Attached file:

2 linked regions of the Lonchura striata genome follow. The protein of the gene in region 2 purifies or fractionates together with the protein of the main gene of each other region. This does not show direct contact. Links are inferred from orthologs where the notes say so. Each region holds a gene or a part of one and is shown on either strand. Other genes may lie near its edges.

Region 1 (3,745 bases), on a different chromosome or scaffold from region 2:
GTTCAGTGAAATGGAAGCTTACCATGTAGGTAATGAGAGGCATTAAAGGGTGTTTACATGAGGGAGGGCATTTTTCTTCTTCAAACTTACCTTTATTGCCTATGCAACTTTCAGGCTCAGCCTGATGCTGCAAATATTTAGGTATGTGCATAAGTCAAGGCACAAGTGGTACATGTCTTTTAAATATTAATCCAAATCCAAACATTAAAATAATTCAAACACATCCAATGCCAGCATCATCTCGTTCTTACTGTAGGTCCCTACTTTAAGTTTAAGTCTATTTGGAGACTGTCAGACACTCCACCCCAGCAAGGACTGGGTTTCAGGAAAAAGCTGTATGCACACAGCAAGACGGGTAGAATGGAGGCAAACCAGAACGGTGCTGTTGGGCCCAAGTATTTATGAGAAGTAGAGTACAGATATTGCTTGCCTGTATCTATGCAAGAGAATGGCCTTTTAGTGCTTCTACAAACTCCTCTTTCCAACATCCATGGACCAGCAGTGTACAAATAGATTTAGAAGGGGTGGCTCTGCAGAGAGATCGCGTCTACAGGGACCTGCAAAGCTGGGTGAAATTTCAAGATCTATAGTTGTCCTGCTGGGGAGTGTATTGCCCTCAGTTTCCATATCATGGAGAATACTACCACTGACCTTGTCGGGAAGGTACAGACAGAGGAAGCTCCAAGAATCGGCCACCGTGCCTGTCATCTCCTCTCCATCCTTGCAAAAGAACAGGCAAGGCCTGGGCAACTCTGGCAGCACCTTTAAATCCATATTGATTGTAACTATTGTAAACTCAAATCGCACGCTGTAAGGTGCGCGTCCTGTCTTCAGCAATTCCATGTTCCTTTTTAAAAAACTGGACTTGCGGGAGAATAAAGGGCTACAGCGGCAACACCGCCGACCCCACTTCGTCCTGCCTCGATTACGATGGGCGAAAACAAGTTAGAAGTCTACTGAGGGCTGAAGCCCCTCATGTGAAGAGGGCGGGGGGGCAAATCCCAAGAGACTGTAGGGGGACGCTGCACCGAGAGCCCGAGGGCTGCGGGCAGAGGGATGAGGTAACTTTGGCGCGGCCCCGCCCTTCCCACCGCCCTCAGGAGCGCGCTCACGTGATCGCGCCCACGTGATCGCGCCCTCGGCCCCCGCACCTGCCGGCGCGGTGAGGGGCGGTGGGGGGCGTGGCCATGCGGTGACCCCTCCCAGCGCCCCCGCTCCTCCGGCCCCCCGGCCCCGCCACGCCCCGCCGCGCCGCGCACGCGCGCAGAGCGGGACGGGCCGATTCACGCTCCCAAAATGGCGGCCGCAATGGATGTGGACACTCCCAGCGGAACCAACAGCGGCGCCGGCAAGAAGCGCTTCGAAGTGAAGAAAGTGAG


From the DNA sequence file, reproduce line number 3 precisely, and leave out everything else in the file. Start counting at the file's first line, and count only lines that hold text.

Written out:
GTTCAGTGAAATGGAAGCTTACCATGTAGGTAATGAGAGGCATTAAAGGGTGTTTACATGAGGGAGGGCATTTTTCTTCTTCAAACTTACCTTTATTGCCTATGCAACTTTCAGGCTCAGCCTGATGCTGCAAATATTTAGGTATGTGCATAAGTCAAGGCACAAGTGGTACATGTCTTTTAAATATTAATCCAAATCCAAACATTAAAATAATTCAAACACATCCAATGCCAGCATCATCTCGTTCTTACTGTAGGTCCCTACTTTAAGTTTAAGTCTATTTGGAGACTGTCAGACACTCCACCCCAGCAAGGACTGGGTTTCAGGAAAAAGCTGTATGCACACAGCAAGACGGGTAGAATGGAGGCAAACCAGAACGGTGCTGTTGGGCCCAAGTATTTATGAGAAGTAGAGTACAGATATTGCTTGCCTGTATCTATGCAAGAGAATGGCCTTTTAGTGCTTCTACAAACTCCTCTTTCCAACATCCATGGACCAGCAGTGTACAAATAGATTTAGAAGGGGTGGCTCTGCAGAGAGATCGCGTCTACAGGGACCTGCAAAGCTGGGTGAAATTTCAAGATCTATAGTTGTCCTGCTGGGGAGTGTATTGCCCTCAGTTTCCATATCATGGAGAATACTACCACTGACCTTGTCGGGAAGGTACAGACAGAGGAAGCTCCAAGAATCGGCCACCGTGCCTGTCATCTCCTCTCCATCCTTGCAAAAGAACAGGCAAGGCCTGGGCAACTCTGGCAGCACCTTTAAATCCATATTGATTGTAACTATTGTAAACTCAAATCGCACGCTGTAAGGTGCGCGTCCTGTCTTCAGCAATTCCATGTTCCTTTTTAAAAAACTGGACTTGCGGGAGAATAAAGGGCTACAGCGGCAACACCGCCGACCCCACTTCGTCCTGCCTCGATTACGATGGGCGAAAACAAGTTAGAAGTCTACTGAGGGCTGAAGCCCCTCATGTGAAGAGGGCGGGGGGGCAAATCCCAAGAGACTGTAGGGGGACGCTGCACCGAGAGCCCGAGGGCTGCGGGCAGAGGGATGAGGTAACTTTGGCGCGGCCCCGCCCTTCCCACCGCCCTCAGGAGCGCGCTCACGTGATCGCGCCCACGTGATCGCGCCCTCGGCCCCCGCACCTGCCGGCGCGGTGAGGGGCGGTGGGGGGCGTGGCCATGCGGTGACCCCTCCCAGCGCCCCCGCTCCTCCGGCCCCCCGGCCCCGCCACGCCCCGCCGCGCCGCGCACGCGCGCAGAGCGGGACGGGCCGATTCACGCTCCCAAAATGGCGGCCGCAATGGATGTGGACACTCCCAGCGGAACCAACAGCGGCGCCGGCAAGAAGCGCTTCGAAGTGAAGAAAGTGAG